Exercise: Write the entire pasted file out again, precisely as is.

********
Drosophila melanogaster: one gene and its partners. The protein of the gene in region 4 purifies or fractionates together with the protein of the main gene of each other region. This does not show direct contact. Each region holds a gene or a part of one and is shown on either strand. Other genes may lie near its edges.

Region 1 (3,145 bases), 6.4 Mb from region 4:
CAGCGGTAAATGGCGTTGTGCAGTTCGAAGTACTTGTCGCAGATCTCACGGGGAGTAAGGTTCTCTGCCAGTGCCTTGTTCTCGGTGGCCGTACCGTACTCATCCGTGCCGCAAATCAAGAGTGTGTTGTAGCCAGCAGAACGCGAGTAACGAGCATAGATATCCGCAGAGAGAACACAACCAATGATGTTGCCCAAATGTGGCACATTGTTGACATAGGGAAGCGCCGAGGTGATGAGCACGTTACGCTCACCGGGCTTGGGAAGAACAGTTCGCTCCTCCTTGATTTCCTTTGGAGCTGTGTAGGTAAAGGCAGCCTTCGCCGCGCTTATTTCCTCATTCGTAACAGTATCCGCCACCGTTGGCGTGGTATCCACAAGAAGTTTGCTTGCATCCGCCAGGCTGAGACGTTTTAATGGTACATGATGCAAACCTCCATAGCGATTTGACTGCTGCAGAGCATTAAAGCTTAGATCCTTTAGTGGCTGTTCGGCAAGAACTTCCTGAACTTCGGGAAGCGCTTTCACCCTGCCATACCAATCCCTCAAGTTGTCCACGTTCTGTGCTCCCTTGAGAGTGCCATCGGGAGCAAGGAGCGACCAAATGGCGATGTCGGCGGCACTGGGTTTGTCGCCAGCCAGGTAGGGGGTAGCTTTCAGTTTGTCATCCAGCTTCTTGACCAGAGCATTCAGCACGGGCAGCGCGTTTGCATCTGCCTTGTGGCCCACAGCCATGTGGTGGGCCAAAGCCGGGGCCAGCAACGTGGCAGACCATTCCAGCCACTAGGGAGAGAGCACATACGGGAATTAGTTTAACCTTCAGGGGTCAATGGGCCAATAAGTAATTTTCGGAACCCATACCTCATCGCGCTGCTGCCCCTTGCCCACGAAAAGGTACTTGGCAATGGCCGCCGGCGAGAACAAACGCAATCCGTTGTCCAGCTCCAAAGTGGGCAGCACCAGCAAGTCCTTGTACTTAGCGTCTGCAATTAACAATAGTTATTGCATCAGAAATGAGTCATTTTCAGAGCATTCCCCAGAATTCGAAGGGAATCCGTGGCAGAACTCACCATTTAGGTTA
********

Drosophila melanogaster: one gene and its partners. The protein of the gene in region 4 purifies or fractionates together with the protein of the main gene of each other region. This does not show direct contact. Each region holds a gene or a part of one and is shown on either strand. Other genes may lie near its edges.

Region 1 (3,145 bases), 6.4 Mb from region 4:
CAGCGGTAAATGGCGTTGTGCAGTTCGAAGTACTTGTCGCAGATCTCACGGGGAGTAAGGTTCTCTGCCAGTGCCTTGTTCTCGGTGGCCGTACCGTACTCATCCGTGCCGCAAATCAAGAGTGTGTTGTAGCCAGCAGAACGCGAGTAACGAGCATAGATATCCGCAGAGAGAACACAACCAATGATGTTGCCCAAATGTGGCACATTGTTGACATAGGGAAGCGCCGAGGTGATGAGCACGTTACGCTCACCGGGCTTGGGAAGAACAGTTCGCTCCTCCTTGATTTCCTTTGGAGCTGTGTAGGTAAAGGCAGCCTTCGCCGCGCTTATTTCCTCATTCGTAACAGTATCCGCCACCGTTGGCGTGGTATCCACAAGAAGTTTGCTTGCATCCGCCAGGCTGAGACGTTTTAATGGTACATGATGCAAACCTCCATAGCGATTTGACTGCTGCAGAGCATTAAAGCTTAGATCCTTTAGTGGCTGTTCGGCAAGAACTTCCTGAACTTCGGGAAGCGCTTTCACCCTGCCATACCAATCCCTCAAGTTGTCCACGTTCTGTGCTCCCTTGAGAGTGCCATCGGGAGCAAGGAGCGACCAAATGGCGATGTCGGCGGCACTGGGTTTGTCGCCAGCCAGGTAGGGGGTAGCTTTCAGTTTGTCATCCAGCTTCTTGACCAGAGCATTCAGCACGGGCAGCGCGTTTGCATCTGCCTTGTGGCCCACAGCCATGTGGTGGGCCAAAGCCGGGGCCAGCAACGTGGCAGACCATTCCAGCCACTAGGGAGAGAGCACATACGGGAATTAGTTTAACCTTCAGGGGTCAATGGGCCAATAAGTAATTTTCGGAACCCATACCTCATCGCGCTGCTGCCCCTTGCCCACGAAAAGGTACTTGGCAATGGCCGCCGGCGAGAACAAACGCAATCCGTTGTCCAGCTCCAAAGTGGGCAGCACCAGCAAGTCCTTGTACTTAGCGTCTGCAATTAACAATAGTTATTGCATCAGAAATGAGTCATTTTCAGAGCATTCCCCAGAATTCGAAGGGAATCCGTGGCAGAACTCACCATTTAGGTTA